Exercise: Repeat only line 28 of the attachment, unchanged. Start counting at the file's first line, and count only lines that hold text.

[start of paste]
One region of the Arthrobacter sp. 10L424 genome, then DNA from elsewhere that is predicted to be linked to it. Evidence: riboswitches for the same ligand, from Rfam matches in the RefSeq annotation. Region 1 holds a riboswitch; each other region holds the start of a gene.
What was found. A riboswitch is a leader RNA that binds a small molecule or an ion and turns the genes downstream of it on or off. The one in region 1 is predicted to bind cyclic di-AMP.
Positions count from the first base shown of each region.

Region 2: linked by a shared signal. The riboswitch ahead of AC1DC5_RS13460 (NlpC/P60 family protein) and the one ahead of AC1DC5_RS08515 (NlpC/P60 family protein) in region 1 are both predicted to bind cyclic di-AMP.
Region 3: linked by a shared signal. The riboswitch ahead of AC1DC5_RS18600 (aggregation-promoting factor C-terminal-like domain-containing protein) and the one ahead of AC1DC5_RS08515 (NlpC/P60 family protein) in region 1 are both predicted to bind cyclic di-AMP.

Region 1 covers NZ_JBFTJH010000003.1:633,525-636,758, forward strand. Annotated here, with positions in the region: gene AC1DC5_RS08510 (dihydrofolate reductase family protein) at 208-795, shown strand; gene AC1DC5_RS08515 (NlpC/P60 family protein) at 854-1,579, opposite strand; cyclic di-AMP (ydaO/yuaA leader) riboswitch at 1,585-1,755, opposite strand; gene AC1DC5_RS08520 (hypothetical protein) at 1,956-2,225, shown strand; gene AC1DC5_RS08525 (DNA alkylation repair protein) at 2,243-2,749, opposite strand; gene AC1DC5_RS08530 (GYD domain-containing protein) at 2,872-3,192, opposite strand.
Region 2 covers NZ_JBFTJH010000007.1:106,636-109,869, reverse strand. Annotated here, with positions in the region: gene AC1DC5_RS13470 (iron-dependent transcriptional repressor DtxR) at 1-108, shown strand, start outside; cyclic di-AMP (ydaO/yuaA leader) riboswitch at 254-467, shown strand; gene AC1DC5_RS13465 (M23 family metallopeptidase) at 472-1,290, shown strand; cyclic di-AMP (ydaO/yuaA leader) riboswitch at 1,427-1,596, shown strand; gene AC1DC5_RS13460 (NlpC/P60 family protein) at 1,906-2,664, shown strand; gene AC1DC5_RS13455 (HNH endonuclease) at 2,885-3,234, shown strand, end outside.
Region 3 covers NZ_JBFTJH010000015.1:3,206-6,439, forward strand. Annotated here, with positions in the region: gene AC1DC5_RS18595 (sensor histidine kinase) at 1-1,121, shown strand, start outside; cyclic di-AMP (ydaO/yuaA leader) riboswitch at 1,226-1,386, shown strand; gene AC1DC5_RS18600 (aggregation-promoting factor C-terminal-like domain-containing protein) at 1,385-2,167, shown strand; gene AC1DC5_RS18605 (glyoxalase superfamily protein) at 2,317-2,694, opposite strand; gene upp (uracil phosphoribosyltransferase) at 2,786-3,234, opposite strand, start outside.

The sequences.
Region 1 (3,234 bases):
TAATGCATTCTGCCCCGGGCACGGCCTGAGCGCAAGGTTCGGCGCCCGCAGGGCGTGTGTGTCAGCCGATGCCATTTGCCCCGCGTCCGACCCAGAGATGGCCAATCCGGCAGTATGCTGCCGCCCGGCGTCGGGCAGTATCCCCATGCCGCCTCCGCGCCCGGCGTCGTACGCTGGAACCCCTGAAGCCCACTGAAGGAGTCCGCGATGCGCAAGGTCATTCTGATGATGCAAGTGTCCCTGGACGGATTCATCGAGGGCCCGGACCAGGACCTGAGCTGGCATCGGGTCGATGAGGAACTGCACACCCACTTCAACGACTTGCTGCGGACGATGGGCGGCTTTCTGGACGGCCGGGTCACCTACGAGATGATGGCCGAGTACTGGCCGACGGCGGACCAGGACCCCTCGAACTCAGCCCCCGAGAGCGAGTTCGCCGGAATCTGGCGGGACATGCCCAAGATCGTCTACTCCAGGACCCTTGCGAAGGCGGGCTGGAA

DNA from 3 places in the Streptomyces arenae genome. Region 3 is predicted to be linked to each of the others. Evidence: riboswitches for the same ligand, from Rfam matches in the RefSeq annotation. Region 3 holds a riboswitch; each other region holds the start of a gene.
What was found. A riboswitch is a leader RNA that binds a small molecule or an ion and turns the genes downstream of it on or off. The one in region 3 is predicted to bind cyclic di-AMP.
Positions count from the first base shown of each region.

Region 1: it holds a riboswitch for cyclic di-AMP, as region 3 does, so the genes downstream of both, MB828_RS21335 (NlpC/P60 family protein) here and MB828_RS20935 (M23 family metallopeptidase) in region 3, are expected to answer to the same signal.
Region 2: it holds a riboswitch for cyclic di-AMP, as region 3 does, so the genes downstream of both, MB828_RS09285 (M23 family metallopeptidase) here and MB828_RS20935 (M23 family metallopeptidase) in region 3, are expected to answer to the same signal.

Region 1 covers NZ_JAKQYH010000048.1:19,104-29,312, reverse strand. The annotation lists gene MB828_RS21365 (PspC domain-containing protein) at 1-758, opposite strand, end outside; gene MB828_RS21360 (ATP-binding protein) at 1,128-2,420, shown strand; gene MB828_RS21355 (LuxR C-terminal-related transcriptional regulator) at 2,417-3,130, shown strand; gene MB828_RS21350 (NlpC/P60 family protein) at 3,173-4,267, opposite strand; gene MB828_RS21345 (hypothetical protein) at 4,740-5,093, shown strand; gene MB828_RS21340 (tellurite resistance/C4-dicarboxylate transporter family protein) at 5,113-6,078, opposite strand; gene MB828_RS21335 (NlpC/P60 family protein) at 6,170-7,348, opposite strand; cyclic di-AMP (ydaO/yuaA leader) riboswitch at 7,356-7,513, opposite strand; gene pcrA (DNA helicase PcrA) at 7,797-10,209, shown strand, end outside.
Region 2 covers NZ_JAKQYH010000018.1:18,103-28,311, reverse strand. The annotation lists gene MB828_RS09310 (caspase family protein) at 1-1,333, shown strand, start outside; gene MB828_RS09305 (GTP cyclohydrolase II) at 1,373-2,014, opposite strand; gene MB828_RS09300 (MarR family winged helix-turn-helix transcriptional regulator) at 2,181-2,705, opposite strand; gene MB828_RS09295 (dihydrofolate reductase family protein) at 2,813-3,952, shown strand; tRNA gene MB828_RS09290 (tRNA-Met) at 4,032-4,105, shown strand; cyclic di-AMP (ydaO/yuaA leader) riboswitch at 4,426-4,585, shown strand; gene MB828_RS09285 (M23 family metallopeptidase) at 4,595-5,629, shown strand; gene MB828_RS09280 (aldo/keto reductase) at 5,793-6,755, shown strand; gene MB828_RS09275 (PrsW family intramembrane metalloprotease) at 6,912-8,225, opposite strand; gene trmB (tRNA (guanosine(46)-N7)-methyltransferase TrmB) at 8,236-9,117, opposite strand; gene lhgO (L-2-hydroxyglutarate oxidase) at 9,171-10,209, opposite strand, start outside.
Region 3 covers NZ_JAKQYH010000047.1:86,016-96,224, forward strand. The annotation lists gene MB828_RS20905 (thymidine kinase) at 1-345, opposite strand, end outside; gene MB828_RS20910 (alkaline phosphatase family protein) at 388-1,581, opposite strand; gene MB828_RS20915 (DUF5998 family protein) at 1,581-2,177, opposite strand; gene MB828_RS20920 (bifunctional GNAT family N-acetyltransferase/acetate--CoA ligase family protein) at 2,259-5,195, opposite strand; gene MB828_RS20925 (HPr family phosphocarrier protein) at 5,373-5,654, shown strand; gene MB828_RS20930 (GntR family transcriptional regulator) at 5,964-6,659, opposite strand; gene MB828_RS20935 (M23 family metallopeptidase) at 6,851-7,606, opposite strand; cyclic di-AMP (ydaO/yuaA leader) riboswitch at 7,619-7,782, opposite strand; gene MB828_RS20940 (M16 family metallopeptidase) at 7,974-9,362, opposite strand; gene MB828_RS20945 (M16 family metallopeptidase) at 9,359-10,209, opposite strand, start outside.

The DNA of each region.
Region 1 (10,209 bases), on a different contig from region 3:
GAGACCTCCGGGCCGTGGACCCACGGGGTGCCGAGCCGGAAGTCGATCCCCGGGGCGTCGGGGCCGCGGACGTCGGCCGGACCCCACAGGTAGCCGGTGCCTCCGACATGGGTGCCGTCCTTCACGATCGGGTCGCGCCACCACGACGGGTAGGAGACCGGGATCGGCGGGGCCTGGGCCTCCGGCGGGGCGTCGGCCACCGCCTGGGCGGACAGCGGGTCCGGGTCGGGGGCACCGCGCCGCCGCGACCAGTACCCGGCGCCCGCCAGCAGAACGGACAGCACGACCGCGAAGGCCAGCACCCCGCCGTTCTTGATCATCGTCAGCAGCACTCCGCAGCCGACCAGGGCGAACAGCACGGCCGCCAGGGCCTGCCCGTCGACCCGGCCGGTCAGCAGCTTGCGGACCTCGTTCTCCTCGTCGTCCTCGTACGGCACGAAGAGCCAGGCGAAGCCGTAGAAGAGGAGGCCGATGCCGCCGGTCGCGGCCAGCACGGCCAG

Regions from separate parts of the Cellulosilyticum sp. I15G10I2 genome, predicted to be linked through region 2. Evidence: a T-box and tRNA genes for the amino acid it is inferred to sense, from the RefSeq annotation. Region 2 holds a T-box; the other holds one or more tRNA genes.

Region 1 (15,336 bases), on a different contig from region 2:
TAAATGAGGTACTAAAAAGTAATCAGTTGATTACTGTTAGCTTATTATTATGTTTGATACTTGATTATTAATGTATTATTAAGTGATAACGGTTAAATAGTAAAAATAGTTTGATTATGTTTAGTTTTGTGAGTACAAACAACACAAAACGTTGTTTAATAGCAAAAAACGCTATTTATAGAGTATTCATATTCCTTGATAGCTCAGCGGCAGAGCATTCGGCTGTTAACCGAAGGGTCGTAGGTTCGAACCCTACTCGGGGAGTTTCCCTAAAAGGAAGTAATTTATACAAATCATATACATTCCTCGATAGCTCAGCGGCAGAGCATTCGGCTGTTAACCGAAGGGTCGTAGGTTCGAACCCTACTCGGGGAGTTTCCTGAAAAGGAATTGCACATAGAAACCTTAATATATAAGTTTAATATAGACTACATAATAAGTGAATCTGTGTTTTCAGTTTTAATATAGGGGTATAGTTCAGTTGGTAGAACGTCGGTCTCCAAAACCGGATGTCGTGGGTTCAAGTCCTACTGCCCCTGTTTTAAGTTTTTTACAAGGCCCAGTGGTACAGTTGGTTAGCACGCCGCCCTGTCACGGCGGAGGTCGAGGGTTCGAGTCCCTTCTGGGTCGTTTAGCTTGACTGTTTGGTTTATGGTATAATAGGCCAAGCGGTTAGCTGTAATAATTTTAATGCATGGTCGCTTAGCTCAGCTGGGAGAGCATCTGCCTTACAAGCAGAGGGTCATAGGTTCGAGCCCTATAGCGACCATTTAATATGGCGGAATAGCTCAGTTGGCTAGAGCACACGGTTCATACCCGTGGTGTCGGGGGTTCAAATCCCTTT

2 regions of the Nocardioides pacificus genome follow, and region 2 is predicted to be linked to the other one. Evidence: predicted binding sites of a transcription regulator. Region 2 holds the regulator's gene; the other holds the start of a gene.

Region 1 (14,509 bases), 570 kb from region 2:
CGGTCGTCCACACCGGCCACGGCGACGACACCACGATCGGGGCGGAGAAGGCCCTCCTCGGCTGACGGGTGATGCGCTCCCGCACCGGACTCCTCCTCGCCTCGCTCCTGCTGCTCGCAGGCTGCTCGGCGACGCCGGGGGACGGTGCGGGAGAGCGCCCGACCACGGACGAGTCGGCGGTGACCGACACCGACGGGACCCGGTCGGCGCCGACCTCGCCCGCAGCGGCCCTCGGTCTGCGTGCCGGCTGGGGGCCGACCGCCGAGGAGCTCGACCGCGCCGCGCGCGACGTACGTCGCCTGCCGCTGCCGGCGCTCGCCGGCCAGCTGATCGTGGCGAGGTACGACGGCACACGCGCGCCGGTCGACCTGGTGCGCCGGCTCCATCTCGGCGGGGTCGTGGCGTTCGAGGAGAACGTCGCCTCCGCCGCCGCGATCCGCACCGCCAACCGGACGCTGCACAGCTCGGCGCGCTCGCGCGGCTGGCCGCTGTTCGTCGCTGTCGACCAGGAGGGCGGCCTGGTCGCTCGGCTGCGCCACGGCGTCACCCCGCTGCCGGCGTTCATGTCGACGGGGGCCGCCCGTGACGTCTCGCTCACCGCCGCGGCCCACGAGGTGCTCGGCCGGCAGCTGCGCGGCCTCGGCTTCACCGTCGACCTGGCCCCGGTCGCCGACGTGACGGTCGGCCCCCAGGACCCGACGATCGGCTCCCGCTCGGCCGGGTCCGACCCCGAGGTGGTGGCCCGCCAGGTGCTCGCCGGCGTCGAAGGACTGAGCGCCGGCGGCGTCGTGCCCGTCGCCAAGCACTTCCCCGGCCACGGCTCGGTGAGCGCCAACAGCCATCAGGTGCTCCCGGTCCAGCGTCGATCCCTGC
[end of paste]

CGGTCGTCCACACCGGCCACGGCGACGACACCACGATCGGGGCGGAGAAGGCCCTCCTCGGCTGACGGGTGATGCGCTCCCGCACCGGACTCCTCCTCGCCTCGCTCCTGCTGCTCGCAGGCTGCTCGGCGACGCCGGGGGACGGTGCGGGAGAGCGCCCGACCACGGACGAGTCGGCGGTGACCGACACCGACGGGACCCGGTCGGCGCCGACCTCGCCCGCAGCGGCCCTCGGTCTGCGTGCCGGCTGGGGGCCGACCGCCGAGGAGCTCGACCGCGCCGCGCGCGACGTACGTCGCCTGCCGCTGCCGGCGCTCGCCGGCCAGCTGATCGTGGCGAGGTACGACGGCACACGCGCGCCGGTCGACCTGGTGCGCCGGCTCCATCTCGGCGGGGTCGTGGCGTTCGAGGAGAACGTCGCCTCCGCCGCCGCGATCCGCACCGCCAACCGGACGCTGCACAGCTCGGCGCGCTCGCGCGGCTGGCCGCTGTTCGTCGCTGTCGACCAGGAGGGCGGCCTGGTCGCTCGGCTGCGCCACGGCGTCACCCCGCTGCCGGCGTTCATGTCGACGGGGGCCGCCCGTGACGTCTCGCTCACCGCCGCGGCCCACGAGGTGCTCGGCCGGCAGCTGCGCGGCCTCGGCTTCACCGTCGACCTGGCCCCGGTCGCCGACGTGACGGTCGGCCCCCAGGACCCGACGATCGGCTCCCGCTCGGCCGGGTCCGACCCCGAGGTGGTGGCCCGCCAGGTGCTCGCCGGCGTCGAAGGACTGAGCGCCGGCGGCGTCGTGCCCGTCGCCAAGCACTTCCCCGGCCACGGCTCGGTGAGCGCCAACAGCCATCAGGTGCTCCCGGTCCAGCGTCGATCCCTGC